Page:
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COMMON MISTEAKS MISTAKES IN USING STATISTICS: Spotting and Avoiding Them

Types of Studies

There are two broad ways of classifying studies involving statistics: according to how the data are collected, and according to the purposes of the analysis of the data. A single research paper might include more than one type of data or more than one type of analysis. Depending on the question being asked, some types of studies are able to give stronger results than others.

I. Classifying according to how the data are collected

In an observational study, data are collected from a naturally occurring situation. In an experiment, the researchers deliberately do something (an "intervention" or "manipulation" or "assignment to treatment") to affect at least some of the data collected.

Examples:
• Researchers are interested in comparing reading scores for students in schools with low average family income with scores for students in schools with high average family income. They choose a random  sample of schools in each category. This is an observational study: the researchers do nothing to affect either family income or reading scores.
• Researchers are interested in comparing two methods for teaching reading. They randomly assign half the schools in their sample to one method and the other half to the other method. At the end of the school year, they analyze reading scores of the children in the schools. This is an experiment: the researchers deliberately decide which students receive each teaching method.
If the question of interest is to determine whether one thing influences another, experiments give the strongest result. For example, if in the second scenario, some schools already used one method and other schools used the other, the researchers might decide to just take one random sample of schools that use the first method and another random sample of schools that use the second method and compare results. This would not be as convincing a study as one where schools were randomly assigned to method. For example, it might be that the best teachers preferred one method. The study then would not give information on whether the higher scores were the result of having better teachers or were caused by the the teaching method. This type of situation is called confounding: two variables (in this case, quality of teacher and teaching method) cannot be separated out in the data used. Experiments are better because they reduce or eliminate confounding.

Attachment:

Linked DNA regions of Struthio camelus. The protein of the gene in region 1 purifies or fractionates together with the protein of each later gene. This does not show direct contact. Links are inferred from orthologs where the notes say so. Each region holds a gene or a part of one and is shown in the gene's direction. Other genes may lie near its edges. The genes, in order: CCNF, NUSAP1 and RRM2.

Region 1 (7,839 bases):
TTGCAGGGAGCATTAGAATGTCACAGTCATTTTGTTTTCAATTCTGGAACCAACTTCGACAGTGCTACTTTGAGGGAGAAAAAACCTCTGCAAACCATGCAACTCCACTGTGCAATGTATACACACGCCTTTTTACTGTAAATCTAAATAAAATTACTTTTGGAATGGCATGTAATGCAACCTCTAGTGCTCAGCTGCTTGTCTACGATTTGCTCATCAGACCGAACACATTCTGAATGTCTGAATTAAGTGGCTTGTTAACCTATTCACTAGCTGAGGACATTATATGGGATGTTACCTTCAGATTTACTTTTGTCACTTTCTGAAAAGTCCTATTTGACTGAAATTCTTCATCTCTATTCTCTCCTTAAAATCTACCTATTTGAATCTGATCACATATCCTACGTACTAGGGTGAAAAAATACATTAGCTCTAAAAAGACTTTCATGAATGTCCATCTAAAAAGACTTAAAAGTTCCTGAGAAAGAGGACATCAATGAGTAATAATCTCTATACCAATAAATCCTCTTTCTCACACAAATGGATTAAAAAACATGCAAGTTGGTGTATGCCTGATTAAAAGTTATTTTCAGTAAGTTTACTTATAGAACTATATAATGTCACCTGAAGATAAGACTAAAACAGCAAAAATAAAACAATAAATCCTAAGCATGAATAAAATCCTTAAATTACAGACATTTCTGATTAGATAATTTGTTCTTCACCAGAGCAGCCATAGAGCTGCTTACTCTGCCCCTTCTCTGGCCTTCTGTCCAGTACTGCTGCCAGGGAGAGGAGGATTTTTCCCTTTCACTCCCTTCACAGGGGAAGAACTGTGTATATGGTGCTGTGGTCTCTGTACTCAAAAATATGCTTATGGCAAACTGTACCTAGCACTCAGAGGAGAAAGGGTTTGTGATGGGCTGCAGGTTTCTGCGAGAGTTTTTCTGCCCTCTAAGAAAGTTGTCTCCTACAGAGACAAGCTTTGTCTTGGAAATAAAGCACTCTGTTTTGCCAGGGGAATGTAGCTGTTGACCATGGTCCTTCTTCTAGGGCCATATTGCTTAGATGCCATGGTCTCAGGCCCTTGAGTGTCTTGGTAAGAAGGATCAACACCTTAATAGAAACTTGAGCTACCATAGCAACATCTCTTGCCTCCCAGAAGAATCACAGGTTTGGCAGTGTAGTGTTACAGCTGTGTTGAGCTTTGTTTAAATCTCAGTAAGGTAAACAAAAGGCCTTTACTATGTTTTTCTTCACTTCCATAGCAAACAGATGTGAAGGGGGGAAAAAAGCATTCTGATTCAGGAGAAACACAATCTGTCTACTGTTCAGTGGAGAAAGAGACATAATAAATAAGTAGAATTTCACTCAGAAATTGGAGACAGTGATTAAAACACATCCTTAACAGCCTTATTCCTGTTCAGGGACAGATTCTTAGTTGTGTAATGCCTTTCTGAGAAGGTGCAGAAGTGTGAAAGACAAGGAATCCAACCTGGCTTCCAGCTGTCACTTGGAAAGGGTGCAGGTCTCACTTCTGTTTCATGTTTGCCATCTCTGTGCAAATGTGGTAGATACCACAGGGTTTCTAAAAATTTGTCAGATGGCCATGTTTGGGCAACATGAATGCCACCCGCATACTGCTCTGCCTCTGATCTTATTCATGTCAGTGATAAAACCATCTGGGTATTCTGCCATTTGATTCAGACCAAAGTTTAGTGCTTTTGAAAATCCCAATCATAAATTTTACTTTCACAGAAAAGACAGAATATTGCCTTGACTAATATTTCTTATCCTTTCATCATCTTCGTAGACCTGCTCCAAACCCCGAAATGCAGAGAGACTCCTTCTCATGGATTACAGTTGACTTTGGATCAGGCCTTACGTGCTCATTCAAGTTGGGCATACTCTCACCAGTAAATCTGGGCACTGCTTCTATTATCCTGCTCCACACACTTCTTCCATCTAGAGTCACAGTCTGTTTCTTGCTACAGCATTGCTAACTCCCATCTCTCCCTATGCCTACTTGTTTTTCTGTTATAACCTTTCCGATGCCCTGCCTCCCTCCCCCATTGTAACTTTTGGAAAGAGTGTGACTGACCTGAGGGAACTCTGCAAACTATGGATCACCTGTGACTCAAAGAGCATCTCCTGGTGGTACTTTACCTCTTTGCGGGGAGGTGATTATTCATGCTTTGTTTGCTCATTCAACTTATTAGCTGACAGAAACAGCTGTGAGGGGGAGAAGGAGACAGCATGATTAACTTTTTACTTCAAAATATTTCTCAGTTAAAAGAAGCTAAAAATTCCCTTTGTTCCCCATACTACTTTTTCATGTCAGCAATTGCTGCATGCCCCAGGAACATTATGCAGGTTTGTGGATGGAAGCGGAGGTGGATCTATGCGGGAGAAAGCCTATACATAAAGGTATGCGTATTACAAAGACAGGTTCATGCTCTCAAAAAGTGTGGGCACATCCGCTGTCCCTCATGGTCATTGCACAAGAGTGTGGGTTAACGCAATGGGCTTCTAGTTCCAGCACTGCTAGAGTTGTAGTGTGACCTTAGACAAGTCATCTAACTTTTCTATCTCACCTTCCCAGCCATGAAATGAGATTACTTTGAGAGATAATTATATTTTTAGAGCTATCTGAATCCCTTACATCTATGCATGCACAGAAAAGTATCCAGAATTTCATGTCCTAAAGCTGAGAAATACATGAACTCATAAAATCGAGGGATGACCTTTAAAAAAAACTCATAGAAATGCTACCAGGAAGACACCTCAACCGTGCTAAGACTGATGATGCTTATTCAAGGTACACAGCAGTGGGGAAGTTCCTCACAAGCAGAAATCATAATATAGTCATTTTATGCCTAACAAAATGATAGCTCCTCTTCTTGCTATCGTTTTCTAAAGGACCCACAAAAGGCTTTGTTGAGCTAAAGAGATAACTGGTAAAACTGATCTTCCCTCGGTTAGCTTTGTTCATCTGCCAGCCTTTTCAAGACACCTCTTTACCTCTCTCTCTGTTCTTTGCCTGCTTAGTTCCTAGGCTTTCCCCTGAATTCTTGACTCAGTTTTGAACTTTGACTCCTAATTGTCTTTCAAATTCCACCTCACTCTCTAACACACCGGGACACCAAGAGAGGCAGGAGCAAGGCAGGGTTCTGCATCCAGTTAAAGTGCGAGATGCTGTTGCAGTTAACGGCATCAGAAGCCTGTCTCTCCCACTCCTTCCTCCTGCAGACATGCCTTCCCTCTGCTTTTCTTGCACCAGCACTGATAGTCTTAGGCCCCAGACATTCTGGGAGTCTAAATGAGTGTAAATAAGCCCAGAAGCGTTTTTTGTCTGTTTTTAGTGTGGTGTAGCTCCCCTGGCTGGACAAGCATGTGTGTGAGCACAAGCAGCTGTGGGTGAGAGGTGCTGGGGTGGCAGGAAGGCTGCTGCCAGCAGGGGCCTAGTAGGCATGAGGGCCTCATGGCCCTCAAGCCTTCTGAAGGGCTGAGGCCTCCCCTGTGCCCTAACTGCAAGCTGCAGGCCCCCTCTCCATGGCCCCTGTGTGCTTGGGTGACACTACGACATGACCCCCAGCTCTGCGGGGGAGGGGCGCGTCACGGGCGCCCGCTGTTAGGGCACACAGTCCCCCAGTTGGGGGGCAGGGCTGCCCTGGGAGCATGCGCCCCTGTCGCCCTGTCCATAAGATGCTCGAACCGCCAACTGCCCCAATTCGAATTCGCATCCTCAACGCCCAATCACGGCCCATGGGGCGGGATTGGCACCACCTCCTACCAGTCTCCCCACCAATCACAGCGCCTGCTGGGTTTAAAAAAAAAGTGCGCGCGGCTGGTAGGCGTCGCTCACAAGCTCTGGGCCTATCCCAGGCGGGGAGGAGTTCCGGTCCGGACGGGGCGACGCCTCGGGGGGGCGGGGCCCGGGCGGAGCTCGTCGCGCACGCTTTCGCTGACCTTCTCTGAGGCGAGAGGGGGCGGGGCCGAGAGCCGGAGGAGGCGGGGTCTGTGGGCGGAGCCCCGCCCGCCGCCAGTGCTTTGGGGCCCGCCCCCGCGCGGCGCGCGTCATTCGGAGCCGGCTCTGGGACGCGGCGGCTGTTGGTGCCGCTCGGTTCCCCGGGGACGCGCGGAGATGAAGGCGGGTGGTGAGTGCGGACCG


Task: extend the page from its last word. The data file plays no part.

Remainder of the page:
Similarly, in the first example, if the researchers found that students with low family income had lower reading scores than students with high family income, they would not be justified in concluding  that low family income causes low reading scores. It might be that the same factors which caused the families to have low or high income (one possibility might be parents' level of education) also influenced the children's reading scores.

Unfortunately, in studying whether family income affects reading scores (and in many other situations), it is not possible to do an experiment -- it is not possible to randomly assign children's families to high or low income. Thus in situations where experiments are not possible, there is more uncertainty in the results. In some such situations, there are methods that can increase our confidence that some causality is taking place.

Note: The meaning of "experiment" used here is a technical one; be sure not to confuse it with other definitions of "experiment." In particular, "experiment" as used in statistics does not mean "try something to see what happens."

II. Classifying according to the purpose of the analysis

In exploratory data analysis, the purpose is to investigate the data to see what patterns can be seen. In confirmatory data analysis, a pattern has been hypothesized before the study, and the purpose of the study is to confirm or disconfirm the hypothesis.

As above, in most cases, an experiment is best for confirmatory data analysis. However, experiments are not always possible. Sometimes all that can be studied is whether the same pattern holds in a new (preferably randomly selected) data set.

Sometimes researchers may engage in both confirmatory and exploratory data analysis with the same data set. In this case the previously hypothesized patterns are sometimes called preplanned comparisons. The exploratory analysis is sometimes called data snooping. When statistical inference is used for both confirmatory and exploratory analysis with the same data, care needs to be taken to avoid making unwarranted claims resulting from multiple inference.